Download the full report.
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    Virtual Research Services

    Goals: Improve and expand virtual research services, including Ask a Librarian services such as chat and online FAQs.

    Members: Amy Corbitt, Robbi DePeri, Camille Ivey, Frank Lester, Sarah Stevenson

    Representative Deliverables: Coordinate schedule for Heard Libraries online reference services (both live chat and asynchronous help); develop best practices and guidelines for training and providing reference services. Update language for help guides, including the Ask a Librarian FAQ.

    Timeline: Chat services go live by end of spring semester; best practices guidelines developed by July 1; FAQ updated by start of fall classes.

    Since going remote in mid-March, the system has handled 1187 Live Chats, and 2749 LibAnswers tickets.


    • 35 Library staff members covered 740 chat shifts equal to 1480 staff hours.
    • LibChat staff : the initial triage point for PUP (Book Pick Up Process) requests.
    • 225 FAQ entries edited and 17 new added.
    • Benchmarking survey sent to 50+ ARL and peer libraries; 70% response rate.
    • Best Practices for LibAnswers/LibChat guide updated to reflect current practice and procedures.
    • 2 training sessions held for staff.
    • Bibliography of chat related literature compiled.

    Next Steps:

    • Determine ongoing staffing model for Fall 2020 balancing patron needs and staff availability.
    • Determine the most sensible management strategy for the various virtual research service platforms
    • Continue testing of the SMS function.
    • Monitor usage of all platforms this semester.

    Download the full report.
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    Workshop Series

    Goal: Using a team-based approach, design curriculum and plan for delivery of 2-3 synchronous virtual workshop series (with 4-5 topic areas in each series) - have staff trial runs in the summer and launch in fall semester for students.

    Members: Josh Borycz, David Golann, Pam Morgan, Andy Wesolek

    Representative Deliverables: workshop series to include "Research Productivity" series on information literacy skills (including job-ready skills in collaboration with the Career Center; primary source instruction; presenting research – e.g. creating research posters, graphic visualizations of data); Digital/critical information literacy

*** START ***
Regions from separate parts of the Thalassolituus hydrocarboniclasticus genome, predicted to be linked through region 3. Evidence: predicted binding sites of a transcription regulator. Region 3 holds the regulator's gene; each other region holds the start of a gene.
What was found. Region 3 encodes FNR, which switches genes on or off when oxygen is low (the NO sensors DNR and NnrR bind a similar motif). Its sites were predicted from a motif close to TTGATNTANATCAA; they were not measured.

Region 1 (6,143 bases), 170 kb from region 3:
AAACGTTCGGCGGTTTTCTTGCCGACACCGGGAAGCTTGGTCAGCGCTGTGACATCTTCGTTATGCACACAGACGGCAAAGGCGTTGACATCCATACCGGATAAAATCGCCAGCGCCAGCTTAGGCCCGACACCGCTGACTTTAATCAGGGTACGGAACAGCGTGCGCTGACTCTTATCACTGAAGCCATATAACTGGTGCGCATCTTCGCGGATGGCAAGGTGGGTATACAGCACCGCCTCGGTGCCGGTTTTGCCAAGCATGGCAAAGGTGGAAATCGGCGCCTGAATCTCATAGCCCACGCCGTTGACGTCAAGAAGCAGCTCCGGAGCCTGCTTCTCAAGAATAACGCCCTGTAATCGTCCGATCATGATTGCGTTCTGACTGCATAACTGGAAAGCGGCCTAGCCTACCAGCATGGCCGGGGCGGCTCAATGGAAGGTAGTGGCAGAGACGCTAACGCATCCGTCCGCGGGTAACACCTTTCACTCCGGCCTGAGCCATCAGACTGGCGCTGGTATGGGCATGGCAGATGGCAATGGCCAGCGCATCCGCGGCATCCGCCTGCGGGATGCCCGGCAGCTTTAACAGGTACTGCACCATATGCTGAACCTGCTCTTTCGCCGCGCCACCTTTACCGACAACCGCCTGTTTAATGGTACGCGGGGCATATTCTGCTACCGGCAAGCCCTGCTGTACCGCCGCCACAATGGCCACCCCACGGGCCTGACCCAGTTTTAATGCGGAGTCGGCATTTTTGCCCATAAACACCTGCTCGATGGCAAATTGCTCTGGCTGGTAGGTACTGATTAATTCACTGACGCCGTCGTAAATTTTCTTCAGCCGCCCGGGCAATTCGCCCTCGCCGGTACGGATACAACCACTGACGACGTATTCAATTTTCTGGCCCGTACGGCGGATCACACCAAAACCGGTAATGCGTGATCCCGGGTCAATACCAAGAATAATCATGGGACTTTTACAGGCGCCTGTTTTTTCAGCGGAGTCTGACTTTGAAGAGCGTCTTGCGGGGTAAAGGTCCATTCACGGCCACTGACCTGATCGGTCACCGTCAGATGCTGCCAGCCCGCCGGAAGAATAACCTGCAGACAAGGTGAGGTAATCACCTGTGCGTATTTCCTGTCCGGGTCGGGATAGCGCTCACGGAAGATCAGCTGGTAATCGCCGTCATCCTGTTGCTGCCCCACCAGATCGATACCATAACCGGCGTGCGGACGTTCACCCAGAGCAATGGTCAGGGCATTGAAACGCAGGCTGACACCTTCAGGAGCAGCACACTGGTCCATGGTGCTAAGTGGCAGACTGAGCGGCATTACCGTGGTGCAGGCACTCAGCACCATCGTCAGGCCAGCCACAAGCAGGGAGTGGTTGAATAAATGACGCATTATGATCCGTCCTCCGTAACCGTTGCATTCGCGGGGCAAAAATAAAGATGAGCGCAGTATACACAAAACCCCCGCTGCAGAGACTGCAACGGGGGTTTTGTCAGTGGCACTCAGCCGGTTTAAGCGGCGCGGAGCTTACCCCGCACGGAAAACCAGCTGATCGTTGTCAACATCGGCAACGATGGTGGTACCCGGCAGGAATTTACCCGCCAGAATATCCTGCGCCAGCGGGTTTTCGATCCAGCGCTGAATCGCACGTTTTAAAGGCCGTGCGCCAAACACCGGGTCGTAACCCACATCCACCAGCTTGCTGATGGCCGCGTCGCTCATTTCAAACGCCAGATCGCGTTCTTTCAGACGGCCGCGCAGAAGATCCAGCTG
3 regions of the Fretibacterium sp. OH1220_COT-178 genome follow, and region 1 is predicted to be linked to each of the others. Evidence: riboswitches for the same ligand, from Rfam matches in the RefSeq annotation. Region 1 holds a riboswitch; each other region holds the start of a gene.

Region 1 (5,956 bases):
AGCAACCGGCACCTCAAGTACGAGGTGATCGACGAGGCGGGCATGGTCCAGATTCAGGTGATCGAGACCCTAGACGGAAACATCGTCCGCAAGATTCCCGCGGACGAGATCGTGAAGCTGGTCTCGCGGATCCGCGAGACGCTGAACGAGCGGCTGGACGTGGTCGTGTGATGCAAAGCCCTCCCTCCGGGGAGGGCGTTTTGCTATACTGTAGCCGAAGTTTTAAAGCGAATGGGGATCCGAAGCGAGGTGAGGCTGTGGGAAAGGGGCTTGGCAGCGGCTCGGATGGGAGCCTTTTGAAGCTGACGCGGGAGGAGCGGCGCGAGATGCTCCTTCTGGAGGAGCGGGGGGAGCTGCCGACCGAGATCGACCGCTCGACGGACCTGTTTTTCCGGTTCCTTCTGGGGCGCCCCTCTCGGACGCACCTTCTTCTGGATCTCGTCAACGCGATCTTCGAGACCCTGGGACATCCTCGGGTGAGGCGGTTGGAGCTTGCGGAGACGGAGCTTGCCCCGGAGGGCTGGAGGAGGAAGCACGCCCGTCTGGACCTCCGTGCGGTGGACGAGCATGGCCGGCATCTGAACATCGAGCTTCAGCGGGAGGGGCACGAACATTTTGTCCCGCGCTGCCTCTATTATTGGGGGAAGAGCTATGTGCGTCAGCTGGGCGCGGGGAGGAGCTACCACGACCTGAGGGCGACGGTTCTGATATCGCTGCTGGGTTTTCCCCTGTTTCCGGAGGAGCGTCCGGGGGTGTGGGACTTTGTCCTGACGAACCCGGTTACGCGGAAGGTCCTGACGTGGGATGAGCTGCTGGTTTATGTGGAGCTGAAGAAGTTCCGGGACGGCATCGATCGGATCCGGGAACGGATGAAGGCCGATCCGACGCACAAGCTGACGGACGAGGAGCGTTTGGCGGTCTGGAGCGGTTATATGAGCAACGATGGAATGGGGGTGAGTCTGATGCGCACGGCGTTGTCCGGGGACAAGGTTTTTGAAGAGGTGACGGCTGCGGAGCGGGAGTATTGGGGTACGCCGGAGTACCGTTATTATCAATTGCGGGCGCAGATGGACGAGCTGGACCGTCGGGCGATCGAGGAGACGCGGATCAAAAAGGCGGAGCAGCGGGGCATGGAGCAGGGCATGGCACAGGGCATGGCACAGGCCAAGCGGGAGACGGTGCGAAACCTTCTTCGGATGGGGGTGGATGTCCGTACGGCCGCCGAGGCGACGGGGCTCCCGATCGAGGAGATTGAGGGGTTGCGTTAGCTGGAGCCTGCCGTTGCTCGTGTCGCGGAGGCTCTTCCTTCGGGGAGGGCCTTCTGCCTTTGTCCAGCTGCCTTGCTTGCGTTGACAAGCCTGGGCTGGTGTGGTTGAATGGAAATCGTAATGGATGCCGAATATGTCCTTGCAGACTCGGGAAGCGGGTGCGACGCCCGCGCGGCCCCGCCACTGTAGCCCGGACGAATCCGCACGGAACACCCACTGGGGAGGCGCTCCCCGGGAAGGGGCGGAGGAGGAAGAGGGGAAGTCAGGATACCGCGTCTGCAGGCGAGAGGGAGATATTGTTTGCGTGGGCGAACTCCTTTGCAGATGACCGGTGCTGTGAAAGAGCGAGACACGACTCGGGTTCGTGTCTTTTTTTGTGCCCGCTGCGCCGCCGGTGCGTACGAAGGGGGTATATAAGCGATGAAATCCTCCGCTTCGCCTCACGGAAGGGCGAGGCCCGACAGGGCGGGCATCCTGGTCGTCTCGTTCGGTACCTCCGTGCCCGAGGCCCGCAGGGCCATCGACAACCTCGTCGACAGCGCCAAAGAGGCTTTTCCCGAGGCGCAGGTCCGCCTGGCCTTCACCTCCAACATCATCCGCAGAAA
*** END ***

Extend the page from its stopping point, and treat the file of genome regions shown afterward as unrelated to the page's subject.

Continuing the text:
Timeline: Workshop curriculum and schedule developed during the summer for fall deployment; program dates publishable by August 1. Some ad hoc workshops will be offered virtually during the summer and fall.

    We developed curricula for two exciting, scalable, and reproducibile workshop series to enhance research productivity and cultivate thoughtful digital citizens.

    Outcomes: The team developed frameworks for research productivity and digital literacies that can be expanded over time. They also identified collaborators across the libraries to develop six workshops, along with learning outcomes, in each series that will be delivered in the fall semester. To enhance asynchronous learning and reproducibility, the team also created learning objects for each series as well as an internal file structure to house slides, talking points, and other teaching aids for future presenters.

    Next Steps: All workshops have been designed and scheduled and presenters have been identified. Developments of the learning objects and internal file-sharing are ongoing, as is publicity. Next, the team will host workshops and connect with the Teaching and Learning Committee for future workshop development within the series framework.

    Download the full report.
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    Undergraduate Experience

    Goal: Investigate VU plans for undergraduates fall 2020 and propose opportunities for librarians to innovatively engage undergraduate students, particularly incoming students (i.e. first years and transfers) who may be joining the Vanderbilt community for the first time virtually

    Members: Yuh-Fen Benda, Mariah Ford, Leslie Foutch, Judy Johnson, Jason Schultz

    Representative Deliverables: librarians participating in Campus Connectors Program; review Immersion requirements and brainstorm possibilities for supporting students in the four Immersion pathways; identify concrete methods of connecting with incoming students in the fall semester.

    Timeline: Develop list of concrete methods for connecting with students, by August 1st. Selection of librarians to participate in the Campus Connectors program will happen in May, with selected librarians participating in training in late June. Create and send Personal Librarian communication for undergraduates by end of August.

    Vanderbilt Libraries and the Undergraduate Experience

    In order to properly visualize the undergraduate experience --and how the Vanderbilt University Libraries interact with it-- the Undergraduate Experience [UG] team created a concept map.

    The purpose of this map has a two-fold purpose:

    1. To visualize the undergraduate experience, and
    2. To identify where the library can and does interact with the undergraduate population.